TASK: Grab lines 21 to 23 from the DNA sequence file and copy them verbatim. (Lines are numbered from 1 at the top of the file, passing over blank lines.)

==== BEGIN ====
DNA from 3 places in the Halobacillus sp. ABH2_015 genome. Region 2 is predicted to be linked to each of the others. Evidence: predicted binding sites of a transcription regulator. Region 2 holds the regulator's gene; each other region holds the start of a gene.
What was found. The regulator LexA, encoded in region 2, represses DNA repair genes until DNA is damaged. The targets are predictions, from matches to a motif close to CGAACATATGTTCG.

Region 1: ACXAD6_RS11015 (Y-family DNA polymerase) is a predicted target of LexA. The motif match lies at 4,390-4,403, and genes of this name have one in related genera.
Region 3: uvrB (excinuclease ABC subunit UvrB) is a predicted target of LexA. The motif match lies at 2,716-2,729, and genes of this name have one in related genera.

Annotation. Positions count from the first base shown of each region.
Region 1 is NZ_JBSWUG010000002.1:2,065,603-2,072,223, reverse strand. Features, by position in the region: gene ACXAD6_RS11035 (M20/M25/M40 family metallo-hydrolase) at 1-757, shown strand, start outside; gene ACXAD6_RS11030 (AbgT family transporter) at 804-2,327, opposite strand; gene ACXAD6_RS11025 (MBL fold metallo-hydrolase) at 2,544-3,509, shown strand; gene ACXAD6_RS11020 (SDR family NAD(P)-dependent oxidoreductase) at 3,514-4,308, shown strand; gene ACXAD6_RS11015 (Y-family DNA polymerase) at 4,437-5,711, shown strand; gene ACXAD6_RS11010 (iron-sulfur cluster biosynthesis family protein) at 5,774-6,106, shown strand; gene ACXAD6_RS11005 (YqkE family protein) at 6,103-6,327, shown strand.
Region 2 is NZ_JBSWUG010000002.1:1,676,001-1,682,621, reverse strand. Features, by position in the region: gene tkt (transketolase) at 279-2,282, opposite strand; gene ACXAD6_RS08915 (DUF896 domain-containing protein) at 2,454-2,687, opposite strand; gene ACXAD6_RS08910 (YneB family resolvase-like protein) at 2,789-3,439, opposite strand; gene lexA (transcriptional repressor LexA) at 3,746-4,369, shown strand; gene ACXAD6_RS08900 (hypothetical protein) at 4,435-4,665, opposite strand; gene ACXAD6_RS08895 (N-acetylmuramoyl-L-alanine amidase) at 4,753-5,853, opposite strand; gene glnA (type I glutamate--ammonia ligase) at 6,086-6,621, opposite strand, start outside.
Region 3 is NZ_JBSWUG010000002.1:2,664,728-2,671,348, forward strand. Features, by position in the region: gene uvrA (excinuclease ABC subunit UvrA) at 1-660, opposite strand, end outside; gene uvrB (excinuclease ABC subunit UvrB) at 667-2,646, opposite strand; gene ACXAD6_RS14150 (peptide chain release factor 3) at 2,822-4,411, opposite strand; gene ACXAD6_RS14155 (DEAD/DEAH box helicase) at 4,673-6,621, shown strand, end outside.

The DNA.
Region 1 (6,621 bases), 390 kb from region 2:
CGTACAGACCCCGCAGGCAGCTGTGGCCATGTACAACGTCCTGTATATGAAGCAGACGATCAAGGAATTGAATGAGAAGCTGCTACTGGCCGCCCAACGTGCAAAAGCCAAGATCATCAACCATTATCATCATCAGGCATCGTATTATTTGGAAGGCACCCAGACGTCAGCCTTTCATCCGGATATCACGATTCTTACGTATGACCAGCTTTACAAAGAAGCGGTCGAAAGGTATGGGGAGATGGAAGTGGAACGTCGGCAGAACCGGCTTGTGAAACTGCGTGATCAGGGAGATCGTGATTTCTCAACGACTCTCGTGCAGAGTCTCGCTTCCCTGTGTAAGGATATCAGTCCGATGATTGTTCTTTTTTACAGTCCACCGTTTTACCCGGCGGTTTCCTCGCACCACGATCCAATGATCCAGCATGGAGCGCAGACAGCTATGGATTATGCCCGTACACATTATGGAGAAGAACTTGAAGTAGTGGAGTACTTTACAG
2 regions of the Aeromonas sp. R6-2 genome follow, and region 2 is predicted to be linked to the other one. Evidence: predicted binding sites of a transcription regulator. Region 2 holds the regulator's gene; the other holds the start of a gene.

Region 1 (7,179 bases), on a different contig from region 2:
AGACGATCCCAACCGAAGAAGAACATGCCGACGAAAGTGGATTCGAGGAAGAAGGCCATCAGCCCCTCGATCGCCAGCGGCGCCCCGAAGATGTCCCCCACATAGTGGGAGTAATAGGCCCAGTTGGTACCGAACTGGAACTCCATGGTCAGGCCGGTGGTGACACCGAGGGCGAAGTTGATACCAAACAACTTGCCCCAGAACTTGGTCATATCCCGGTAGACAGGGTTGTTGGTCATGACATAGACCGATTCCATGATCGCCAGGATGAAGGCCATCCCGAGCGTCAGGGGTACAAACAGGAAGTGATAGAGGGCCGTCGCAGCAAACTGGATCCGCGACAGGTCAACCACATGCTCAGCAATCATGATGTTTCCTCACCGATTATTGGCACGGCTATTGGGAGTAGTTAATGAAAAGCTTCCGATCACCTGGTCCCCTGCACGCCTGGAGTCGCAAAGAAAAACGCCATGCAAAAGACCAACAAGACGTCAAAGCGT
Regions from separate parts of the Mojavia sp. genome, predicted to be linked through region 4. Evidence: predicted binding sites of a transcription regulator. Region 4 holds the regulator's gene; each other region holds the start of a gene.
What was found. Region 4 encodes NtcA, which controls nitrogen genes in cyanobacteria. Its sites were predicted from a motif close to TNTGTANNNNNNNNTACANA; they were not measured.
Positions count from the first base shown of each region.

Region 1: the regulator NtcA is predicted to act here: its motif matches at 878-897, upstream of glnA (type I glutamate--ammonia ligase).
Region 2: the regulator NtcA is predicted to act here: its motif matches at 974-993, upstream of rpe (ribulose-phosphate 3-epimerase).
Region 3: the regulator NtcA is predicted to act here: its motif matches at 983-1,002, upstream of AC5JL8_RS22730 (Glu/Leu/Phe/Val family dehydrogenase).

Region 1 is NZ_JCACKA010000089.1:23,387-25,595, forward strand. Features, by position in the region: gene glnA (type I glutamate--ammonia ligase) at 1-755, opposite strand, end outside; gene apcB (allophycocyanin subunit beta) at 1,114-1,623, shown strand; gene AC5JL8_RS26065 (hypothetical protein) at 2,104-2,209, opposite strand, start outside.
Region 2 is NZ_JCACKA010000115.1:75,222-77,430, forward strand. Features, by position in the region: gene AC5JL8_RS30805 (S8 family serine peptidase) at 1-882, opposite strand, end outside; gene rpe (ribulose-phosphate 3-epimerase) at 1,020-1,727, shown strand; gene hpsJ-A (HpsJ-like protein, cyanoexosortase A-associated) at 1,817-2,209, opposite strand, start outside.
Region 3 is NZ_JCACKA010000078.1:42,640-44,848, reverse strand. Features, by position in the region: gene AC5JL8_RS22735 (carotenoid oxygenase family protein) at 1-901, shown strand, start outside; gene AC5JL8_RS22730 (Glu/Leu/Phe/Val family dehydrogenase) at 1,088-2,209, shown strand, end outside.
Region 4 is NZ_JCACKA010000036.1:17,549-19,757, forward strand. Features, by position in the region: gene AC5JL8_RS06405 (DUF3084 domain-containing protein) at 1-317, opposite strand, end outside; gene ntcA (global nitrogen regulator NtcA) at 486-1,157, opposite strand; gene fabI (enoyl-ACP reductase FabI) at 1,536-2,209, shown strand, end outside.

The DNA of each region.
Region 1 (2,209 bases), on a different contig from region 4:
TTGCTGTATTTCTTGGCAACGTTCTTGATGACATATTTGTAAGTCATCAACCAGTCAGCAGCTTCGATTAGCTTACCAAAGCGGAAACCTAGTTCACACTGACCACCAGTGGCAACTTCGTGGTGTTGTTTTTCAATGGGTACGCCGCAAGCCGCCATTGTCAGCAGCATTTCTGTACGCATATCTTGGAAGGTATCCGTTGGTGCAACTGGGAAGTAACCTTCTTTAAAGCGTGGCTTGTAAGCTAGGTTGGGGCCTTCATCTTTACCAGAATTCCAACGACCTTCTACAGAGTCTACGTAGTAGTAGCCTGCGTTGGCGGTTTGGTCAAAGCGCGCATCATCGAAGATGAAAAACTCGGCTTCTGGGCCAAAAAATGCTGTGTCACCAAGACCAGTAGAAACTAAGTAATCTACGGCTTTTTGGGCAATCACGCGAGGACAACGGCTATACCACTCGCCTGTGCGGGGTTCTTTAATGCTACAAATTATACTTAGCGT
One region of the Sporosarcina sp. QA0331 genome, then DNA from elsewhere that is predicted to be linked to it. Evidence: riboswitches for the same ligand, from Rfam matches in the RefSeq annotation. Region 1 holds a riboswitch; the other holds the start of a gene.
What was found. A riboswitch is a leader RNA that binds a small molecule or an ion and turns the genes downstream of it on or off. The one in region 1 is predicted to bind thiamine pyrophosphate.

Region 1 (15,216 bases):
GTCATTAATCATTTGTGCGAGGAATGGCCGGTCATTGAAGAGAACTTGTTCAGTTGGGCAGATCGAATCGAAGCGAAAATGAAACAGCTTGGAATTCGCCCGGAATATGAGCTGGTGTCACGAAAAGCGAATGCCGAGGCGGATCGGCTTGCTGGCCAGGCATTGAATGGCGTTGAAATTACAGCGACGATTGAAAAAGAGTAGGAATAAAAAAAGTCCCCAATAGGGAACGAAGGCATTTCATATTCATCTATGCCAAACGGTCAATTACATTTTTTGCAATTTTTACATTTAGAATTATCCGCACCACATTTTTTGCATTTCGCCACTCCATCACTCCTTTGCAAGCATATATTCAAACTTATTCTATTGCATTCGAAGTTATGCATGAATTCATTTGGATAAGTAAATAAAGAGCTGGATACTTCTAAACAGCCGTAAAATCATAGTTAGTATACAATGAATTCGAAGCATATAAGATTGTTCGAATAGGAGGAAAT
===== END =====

Region 1 is NZ_JCACKA010000089.1:23,387-25,595, forward strand. Features, by position in the region: gene glnA (type I glutamate--ammonia ligase) at 1-755, opposite strand, end outside; gene apcB (allophycocyanin subunit beta) at 1,114-1,623, shown strand; gene AC5JL8_RS26065 (hypothetical protein) at 2,104-2,209, opposite strand, start outside.
Region 2 is NZ_JCACKA010000115.1:75,222-77,430, forward strand. Features, by position in the region: gene AC5JL8_RS30805 (S8 family serine peptidase) at 1-882, opposite strand, end outside; gene rpe (ribulose-phosphate 3-epimerase) at 1,020-1,727, shown strand; gene hpsJ-A (HpsJ-like protein, cyanoexosortase A-associated) at 1,817-2,209, opposite strand, start outside.
Region 3 is NZ_JCACKA010000078.1:42,640-44,848, reverse strand. Features, by position in the region: gene AC5JL8_RS22735 (carotenoid oxygenase family protein) at 1-901, shown strand, start outside; gene AC5JL8_RS22730 (Glu/Leu/Phe/Val family dehydrogenase) at 1,088-2,209, shown strand, end outside.